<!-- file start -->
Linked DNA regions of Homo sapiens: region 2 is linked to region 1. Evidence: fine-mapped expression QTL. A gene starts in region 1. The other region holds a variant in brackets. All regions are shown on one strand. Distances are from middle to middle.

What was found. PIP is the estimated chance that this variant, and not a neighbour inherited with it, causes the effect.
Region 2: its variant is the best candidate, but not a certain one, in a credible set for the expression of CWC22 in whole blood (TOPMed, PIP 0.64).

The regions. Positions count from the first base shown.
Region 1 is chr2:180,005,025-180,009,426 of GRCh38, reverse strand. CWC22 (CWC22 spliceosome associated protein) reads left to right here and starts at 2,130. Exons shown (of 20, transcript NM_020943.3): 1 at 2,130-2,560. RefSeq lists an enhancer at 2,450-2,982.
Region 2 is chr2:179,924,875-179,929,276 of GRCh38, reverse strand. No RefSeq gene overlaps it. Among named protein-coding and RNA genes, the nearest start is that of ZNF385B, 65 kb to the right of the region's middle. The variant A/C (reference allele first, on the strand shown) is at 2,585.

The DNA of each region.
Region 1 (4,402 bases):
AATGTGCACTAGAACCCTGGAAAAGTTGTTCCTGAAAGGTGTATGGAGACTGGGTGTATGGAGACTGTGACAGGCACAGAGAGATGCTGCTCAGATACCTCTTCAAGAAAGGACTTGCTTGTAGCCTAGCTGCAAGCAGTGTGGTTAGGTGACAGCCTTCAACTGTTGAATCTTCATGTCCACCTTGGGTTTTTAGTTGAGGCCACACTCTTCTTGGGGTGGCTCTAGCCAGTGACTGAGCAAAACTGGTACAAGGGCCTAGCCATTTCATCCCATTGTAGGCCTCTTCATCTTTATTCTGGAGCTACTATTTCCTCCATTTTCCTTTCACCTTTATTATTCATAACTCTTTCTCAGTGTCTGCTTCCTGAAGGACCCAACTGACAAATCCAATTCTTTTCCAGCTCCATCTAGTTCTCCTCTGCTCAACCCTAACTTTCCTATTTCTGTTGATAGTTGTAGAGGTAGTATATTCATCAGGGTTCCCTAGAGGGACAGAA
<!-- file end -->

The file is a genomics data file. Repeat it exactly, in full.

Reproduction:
Linked DNA regions of Homo sapiens: region 2 is linked to region 1. Evidence: fine-mapped expression QTL. A gene starts in region 1. The other region holds a variant in brackets. All regions are shown on one strand. Distances are from middle to middle.

What was found. PIP is the estimated chance that this variant, and not a neighbour inherited with it, causes the effect.
Region 2: its variant is the best candidate, but not a certain one, in a credible set for the expression of CWC22 in whole blood (TOPMed, PIP 0.64).

The regions. Positions count from the first base shown.
Region 1 is chr2:180,005,025-180,009,426 of GRCh38, reverse strand. CWC22 (CWC22 spliceosome associated protein) reads left to right here and starts at 2,130. Exons shown (of 20, transcript NM_020943.3): 1 at 2,130-2,560. RefSeq lists an enhancer at 2,450-2,982.
Region 2 is chr2:179,924,875-179,929,276 of GRCh38, reverse strand. No RefSeq gene overlaps it. Among named protein-coding and RNA genes, the nearest start is that of ZNF385B, 65 kb to the right of the region's middle. The variant A/C (reference allele first, on the strand shown) is at 2,585.

The DNA of each region.
Region 1 (4,402 bases):
AATGTGCACTAGAACCCTGGAAAAGTTGTTCCTGAAAGGTGTATGGAGACTGGGTGTATGGAGACTGTGACAGGCACAGAGAGATGCTGCTCAGATACCTCTTCAAGAAAGGACTTGCTTGTAGCCTAGCTGCAAGCAGTGTGGTTAGGTGACAGCCTTCAACTGTTGAATCTTCATGTCCACCTTGGGTTTTTAGTTGAGGCCACACTCTTCTTGGGGTGGCTCTAGCCAGTGACTGAGCAAAACTGGTACAAGGGCCTAGCCATTTCATCCCATTGTAGGCCTCTTCATCTTTATTCTGGAGCTACTATTTCCTCCATTTTCCTTTCACCTTTATTATTCATAACTCTTTCTCAGTGTCTGCTTCCTGAAGGACCCAACTGACAAATCCAATTCTTTTCCAGCTCCATCTAGTTCTCCTCTGCTCAACCCTAACTTTCCTATTTCTGTTGATAGTTGTAGAGGTAGTATATTCATCAGGGTTCCCTAGAGGGACAGAA